Bier Magazine
Home » food & beer

Mexican Meatloaf

Submitted by on November 23, 2009 – 9:09 AMOne Comment
Bookmark and Share

meatloafNot just for School Lunches Anymore!

Meatloaf has gotten a bad rap over the years.  The dish started out as a tasty way to stretch pricey ground meat with fillers like bread, crackers or potatoes and ended up as grayish slabs of mystery meat in countless cafeterias.  That is just so wrong.  If you make it right, meatloaf is a juicy treat that tastes even better the next day when you slice it up for sandwiches.

The trick is to make sure the mixture doesn’t get too dry and that means getting the proportion of meat to filler just right.

Ingredients

1 lb. ground lean beef (not extra lean)
2 small cans tomato sauce or 1 6-oz. can tomato paste
½ 16-oz. jar of chunky picante sauce or 1 cup of salsa
1/4 cup onions, chopped
½ can diced green chiles
1 9-ounce package cheddar, Monterey jack, pepper-jack or a mixture of cheese, shredded. (I get those bags of pre-shredded cheese in the “Mexican” style)
1 family-size bag of Doritos or other tortilla chips (I use unsalted)

Directions

1. Fry the ground beef, drain off the fat and mix the meat with sauces, onions and chiles.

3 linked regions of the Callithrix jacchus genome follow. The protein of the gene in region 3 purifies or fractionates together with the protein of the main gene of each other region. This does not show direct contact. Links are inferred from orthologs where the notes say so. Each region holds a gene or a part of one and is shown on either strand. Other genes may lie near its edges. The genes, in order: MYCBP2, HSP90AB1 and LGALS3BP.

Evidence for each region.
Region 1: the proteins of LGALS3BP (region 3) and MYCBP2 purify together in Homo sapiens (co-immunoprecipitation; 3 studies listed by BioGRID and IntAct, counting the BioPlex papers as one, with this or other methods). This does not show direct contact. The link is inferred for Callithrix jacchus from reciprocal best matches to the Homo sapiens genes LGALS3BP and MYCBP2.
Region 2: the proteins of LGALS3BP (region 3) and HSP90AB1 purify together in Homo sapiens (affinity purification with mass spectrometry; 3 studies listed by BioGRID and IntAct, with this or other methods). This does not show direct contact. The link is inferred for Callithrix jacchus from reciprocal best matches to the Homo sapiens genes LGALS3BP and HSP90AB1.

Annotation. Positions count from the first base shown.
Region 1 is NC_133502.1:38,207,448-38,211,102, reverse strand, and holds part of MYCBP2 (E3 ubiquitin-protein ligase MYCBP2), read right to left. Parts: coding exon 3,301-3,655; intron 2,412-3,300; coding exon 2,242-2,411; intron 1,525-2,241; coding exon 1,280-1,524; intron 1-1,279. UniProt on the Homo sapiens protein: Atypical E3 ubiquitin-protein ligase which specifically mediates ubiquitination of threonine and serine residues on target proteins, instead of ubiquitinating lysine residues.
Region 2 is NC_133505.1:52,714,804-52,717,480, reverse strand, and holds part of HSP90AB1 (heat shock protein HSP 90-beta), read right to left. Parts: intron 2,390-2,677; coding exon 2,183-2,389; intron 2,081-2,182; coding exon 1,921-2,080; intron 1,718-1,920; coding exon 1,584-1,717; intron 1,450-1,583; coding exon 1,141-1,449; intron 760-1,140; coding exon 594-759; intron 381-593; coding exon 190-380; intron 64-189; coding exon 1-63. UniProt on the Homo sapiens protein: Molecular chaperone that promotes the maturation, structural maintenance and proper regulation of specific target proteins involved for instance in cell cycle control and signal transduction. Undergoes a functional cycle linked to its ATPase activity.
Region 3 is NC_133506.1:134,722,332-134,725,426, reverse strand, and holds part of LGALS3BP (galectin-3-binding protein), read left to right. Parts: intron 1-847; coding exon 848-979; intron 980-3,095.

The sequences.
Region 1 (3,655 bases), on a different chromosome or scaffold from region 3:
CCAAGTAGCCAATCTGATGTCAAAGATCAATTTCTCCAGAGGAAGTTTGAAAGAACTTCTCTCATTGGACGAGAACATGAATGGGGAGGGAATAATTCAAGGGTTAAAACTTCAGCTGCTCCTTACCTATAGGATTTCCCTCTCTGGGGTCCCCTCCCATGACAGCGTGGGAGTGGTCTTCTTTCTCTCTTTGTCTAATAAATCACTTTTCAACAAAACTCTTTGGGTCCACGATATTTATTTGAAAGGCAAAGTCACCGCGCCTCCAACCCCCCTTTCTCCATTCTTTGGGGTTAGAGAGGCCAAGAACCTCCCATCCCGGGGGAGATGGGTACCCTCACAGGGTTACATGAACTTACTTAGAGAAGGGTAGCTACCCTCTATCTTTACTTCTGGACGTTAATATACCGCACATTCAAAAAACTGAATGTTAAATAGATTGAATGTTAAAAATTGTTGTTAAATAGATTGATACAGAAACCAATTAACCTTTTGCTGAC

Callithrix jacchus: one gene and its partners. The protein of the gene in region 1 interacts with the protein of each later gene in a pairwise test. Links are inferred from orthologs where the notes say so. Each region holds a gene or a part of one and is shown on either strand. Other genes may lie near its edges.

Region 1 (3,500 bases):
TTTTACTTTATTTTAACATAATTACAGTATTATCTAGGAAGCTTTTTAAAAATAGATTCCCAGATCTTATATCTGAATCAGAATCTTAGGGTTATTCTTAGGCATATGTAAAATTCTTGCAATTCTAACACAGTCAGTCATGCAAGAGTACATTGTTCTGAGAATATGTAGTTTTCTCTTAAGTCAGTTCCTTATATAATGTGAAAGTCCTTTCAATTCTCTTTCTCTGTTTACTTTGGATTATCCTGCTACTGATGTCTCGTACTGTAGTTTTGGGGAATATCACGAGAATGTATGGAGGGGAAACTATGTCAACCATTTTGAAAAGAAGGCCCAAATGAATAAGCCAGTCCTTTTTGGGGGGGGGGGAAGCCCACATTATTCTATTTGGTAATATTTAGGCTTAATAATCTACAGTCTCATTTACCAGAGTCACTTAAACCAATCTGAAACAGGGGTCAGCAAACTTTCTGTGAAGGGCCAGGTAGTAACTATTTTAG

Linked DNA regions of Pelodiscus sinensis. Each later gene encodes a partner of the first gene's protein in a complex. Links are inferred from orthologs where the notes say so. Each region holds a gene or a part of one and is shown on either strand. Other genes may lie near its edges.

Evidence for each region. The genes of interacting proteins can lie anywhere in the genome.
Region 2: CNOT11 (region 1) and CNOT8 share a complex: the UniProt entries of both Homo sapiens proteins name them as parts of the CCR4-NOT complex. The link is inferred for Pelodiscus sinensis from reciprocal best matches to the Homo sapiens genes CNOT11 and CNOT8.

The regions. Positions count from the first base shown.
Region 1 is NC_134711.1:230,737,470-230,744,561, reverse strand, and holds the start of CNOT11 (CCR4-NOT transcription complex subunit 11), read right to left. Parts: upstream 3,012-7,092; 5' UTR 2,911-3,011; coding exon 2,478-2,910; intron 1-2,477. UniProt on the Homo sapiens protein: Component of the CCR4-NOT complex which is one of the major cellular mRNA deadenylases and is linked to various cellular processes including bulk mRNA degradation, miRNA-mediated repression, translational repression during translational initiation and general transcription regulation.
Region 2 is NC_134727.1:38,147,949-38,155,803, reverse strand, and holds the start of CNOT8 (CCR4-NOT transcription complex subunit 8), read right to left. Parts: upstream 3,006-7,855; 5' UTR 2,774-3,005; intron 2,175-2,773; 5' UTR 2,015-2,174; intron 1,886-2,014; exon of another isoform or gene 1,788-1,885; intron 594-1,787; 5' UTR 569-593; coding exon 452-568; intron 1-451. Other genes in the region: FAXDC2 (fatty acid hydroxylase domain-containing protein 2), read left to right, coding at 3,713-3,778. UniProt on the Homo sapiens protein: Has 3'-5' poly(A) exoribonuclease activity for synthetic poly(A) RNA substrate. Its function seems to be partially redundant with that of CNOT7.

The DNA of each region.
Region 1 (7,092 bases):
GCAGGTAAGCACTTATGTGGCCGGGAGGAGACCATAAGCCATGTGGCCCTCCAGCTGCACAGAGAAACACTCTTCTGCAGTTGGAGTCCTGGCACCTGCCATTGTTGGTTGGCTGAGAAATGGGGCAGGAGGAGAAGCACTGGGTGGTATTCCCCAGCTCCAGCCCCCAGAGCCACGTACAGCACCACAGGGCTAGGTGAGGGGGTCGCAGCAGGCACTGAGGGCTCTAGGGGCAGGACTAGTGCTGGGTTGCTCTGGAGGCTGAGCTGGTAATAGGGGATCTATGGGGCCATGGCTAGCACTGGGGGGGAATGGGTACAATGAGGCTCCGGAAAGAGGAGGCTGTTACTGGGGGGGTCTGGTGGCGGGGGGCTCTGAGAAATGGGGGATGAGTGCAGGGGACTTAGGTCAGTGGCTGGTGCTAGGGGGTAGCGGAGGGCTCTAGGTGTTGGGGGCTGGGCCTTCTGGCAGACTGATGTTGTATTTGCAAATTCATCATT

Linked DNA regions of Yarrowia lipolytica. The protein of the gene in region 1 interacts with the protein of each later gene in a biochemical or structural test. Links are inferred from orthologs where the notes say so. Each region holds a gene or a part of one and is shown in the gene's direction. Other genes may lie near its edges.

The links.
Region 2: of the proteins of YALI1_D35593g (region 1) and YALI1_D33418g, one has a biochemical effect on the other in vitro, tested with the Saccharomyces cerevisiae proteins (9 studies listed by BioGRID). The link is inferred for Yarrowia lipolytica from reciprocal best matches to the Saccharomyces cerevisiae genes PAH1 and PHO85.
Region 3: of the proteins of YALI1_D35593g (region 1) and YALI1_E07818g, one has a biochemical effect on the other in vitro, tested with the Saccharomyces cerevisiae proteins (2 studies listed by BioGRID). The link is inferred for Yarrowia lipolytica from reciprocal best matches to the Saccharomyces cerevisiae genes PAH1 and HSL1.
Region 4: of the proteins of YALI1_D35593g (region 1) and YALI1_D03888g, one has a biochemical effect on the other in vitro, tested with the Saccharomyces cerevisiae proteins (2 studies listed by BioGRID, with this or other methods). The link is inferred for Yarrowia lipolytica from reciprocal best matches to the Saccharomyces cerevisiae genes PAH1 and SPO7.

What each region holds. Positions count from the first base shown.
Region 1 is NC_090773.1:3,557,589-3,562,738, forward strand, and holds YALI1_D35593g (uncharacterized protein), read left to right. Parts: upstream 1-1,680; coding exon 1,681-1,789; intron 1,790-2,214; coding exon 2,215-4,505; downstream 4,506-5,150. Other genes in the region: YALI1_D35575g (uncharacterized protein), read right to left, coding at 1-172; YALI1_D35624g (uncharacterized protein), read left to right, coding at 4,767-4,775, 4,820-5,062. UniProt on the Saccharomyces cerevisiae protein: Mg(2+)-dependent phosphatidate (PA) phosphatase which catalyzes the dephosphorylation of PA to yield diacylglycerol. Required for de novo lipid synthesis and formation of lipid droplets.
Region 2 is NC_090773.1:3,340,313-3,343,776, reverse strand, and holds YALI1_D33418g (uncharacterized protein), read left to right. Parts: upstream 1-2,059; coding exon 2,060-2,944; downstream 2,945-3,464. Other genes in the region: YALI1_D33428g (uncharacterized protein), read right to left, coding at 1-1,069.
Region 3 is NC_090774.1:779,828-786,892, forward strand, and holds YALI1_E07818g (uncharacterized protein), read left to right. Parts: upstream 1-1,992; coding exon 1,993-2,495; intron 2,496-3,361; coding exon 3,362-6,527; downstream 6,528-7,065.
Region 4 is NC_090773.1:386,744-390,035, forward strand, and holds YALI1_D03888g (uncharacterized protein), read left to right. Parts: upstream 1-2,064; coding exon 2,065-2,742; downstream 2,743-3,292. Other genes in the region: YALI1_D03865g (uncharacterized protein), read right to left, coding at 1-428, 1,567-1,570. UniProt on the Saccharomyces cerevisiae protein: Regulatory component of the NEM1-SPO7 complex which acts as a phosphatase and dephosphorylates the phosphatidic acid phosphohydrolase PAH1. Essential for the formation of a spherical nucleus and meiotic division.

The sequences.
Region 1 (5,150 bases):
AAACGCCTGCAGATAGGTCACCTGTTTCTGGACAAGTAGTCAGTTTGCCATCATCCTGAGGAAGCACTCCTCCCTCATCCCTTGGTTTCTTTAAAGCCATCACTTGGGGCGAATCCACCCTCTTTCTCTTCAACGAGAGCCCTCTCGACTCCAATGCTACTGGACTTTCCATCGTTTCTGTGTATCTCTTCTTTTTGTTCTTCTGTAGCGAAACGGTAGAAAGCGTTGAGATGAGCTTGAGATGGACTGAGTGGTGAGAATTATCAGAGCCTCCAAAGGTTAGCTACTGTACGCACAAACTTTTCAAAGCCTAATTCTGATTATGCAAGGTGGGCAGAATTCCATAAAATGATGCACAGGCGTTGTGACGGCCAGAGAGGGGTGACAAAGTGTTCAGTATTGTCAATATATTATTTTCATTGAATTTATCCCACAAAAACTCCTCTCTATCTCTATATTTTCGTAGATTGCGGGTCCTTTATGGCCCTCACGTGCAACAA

Note: If you don’t have cans of tomato sauce, you can substitute tomato paste.  One 6-oz. can of tomato paste plus 1 ½ cups of water equals 1 cup of tomato sauce.  Don’t skimp on the water.

2. Let the meatloaf mix cool while you crush the corn chips.  (Not too fine, you want the pieces recognizable.)

3. Spray a loaf cake pan with cooking spray, then spoon in a layer of the meat mixture.  Add crushed corn chips and cheese like you’re making lasagna.  Repeat the layers, ending with cheese on top.

4. Bake at 350 degrees for 15 minutes.  Don’t overcook.

5. Serve with corn and pinto beans on the side to be traditional or tater-tots or fries if you’re more of a meat and potatoes kind of eater.

Malt with meatloaf?  Absolutely.  This is a spicy dish, so you want something that won’t wilt in the heat.  Go for something like Samuel Adams Boston Ale. Samuel Adams Boston Ale, a Stock Ale, has a caramel malt character balanced with spicy and herbal hops.

Style: American Pale Ale
ABV: 4.94%